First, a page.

"As technology stacks evolve, any service that can potentially handle private or sensitive information is going to be a top target of any attacker," he says.

Trevor Morgan, product manager at data security and cloud native tokenization company comforte AG, agrees with Rosen.

"We see the same issue with things like cloud resources (S3 buckets) where a simple misconfiguration leads to massive amounts of leaked data," he says.

He tells ISMG this is because IT projects are done too quickly, without putting in the "time and effort to do research and due diligence to ensure proper deployments and acceptably safe configurations."

Mitigation

Spectral has notified Kafdrop maintainers about the flaw and offered a solution, Nahum tells ISMG.

The report says that the company has added an authentication code back into Kafdrop and that companies who haven’t yet added the authentication code can either take down their Kafdrop UIs or redeploy them behind an app server such as Nginx, "using an active and configured authentication module."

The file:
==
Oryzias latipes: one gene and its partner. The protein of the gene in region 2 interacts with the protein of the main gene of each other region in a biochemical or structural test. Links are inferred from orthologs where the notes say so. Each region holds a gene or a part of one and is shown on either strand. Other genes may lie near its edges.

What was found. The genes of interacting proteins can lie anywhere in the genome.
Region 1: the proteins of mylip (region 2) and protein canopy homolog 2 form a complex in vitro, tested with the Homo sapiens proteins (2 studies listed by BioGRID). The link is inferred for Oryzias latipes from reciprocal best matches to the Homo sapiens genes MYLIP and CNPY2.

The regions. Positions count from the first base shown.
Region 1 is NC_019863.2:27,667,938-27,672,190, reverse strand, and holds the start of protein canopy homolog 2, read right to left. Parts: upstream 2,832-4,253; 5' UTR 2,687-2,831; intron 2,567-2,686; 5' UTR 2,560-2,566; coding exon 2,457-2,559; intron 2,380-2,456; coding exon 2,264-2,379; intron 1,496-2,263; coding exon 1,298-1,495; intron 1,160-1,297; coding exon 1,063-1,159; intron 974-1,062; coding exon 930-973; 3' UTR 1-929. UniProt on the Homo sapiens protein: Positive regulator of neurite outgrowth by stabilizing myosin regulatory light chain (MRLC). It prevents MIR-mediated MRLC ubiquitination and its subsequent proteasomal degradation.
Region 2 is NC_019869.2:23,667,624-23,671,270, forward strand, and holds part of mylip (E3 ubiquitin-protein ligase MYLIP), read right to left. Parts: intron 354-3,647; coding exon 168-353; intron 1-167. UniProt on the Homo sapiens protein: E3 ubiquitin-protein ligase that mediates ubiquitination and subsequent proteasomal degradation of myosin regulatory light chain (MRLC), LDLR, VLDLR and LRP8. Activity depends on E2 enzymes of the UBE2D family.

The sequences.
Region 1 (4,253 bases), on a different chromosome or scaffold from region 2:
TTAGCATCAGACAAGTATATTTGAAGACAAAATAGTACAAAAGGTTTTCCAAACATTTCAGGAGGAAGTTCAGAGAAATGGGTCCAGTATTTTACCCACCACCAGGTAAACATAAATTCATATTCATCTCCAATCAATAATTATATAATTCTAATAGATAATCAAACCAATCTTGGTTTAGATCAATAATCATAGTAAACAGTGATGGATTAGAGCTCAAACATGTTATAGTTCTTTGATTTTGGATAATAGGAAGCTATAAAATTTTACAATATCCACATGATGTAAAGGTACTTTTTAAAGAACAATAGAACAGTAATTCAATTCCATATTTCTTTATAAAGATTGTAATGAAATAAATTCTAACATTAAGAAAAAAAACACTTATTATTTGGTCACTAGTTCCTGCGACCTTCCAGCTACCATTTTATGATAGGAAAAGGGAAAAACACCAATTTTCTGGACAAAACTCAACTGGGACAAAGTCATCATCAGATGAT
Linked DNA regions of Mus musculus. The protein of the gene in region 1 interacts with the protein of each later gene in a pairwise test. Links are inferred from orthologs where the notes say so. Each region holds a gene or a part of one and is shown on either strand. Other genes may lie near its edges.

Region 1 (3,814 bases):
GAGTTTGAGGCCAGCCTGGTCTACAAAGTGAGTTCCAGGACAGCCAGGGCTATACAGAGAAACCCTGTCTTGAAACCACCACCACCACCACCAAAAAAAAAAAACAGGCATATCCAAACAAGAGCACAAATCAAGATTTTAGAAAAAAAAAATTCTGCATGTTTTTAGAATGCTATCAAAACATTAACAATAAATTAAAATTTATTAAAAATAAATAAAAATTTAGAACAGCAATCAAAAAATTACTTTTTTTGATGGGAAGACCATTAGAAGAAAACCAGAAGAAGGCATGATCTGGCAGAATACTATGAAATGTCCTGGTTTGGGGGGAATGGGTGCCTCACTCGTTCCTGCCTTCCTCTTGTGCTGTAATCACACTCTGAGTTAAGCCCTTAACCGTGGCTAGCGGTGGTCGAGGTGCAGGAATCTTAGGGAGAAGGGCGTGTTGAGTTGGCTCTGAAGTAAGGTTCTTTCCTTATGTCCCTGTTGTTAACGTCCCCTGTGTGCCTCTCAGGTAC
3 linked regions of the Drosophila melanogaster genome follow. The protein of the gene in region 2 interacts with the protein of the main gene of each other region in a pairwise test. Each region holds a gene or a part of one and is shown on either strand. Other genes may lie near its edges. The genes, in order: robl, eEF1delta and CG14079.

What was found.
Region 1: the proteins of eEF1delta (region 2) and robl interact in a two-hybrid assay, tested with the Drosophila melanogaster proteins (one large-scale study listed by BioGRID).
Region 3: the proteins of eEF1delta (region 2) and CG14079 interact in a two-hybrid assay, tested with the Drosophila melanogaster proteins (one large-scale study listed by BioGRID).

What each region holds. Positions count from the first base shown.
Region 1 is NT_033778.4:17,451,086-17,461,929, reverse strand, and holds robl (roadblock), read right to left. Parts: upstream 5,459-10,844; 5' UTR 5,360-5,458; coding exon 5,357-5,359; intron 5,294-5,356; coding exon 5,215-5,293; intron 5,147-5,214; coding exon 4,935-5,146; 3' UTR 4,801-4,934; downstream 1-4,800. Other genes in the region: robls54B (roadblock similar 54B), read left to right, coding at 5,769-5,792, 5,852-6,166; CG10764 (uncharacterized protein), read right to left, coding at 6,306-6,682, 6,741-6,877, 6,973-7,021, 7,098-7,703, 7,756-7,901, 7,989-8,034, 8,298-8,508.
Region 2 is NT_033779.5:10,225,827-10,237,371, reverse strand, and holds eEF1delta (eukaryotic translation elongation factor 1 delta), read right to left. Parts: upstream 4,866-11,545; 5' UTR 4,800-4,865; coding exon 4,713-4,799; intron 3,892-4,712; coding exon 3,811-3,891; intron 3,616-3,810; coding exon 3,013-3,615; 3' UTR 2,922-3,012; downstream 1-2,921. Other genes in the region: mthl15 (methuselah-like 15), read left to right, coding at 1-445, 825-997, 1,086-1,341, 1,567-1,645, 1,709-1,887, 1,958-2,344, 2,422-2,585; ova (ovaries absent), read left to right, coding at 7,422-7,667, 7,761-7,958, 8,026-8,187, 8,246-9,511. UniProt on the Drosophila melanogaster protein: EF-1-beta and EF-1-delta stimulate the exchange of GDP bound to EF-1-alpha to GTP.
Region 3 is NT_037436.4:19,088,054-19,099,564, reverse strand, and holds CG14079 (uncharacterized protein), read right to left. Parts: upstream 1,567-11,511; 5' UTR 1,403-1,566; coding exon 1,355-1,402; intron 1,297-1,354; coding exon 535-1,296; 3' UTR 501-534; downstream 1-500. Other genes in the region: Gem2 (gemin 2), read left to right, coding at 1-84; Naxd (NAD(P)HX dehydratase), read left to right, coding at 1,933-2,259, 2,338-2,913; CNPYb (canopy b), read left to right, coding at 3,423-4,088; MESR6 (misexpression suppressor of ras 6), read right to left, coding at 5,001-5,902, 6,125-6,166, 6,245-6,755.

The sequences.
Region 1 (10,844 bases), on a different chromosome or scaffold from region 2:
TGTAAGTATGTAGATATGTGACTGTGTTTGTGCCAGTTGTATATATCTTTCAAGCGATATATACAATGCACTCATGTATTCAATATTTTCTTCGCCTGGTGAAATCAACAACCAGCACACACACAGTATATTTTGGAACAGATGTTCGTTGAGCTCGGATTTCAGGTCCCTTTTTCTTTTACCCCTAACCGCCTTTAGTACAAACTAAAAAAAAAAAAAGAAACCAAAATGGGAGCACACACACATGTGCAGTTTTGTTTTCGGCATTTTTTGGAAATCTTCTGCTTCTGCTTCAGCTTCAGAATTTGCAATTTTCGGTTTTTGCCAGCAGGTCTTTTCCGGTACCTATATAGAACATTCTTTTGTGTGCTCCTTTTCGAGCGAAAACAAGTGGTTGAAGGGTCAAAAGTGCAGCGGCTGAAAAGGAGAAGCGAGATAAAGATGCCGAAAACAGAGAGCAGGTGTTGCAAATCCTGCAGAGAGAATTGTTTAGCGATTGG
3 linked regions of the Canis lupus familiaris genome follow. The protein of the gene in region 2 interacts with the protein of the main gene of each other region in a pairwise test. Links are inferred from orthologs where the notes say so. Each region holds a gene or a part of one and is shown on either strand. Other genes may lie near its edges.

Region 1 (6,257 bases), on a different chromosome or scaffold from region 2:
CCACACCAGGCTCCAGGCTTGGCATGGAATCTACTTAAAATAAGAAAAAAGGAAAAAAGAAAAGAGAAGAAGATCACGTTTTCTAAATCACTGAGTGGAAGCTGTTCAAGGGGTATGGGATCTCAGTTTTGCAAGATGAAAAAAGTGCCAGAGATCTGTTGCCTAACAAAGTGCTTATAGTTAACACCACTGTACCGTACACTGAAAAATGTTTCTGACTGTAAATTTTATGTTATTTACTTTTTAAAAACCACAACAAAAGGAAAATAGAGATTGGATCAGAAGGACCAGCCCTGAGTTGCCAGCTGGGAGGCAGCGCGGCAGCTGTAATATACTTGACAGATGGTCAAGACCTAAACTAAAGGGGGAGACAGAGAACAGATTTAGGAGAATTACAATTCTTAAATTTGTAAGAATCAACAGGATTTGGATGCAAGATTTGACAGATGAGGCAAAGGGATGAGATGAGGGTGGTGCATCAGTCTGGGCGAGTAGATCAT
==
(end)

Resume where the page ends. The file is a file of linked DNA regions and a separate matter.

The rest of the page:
Prevention measures must include scanning code and configuration, infrastructure and data horizontally across the complete SDLC, the report says.

Rosen says that organizations that handle sensitive data must review their access policies, firewall rules and other details of their digital security posture, irrespective of the technology -database, message queue, storage, etc. - or cloud vendor - AWS, IBM, etc.

"Continuous auditing, IDS/IPS systems, and protecting web UIs - either via firewall rules or a VPN - will go a long way in keeping attackers away from private data. But, most importantly, implementing a culture of security mindfulness and awareness should be any company's top priority."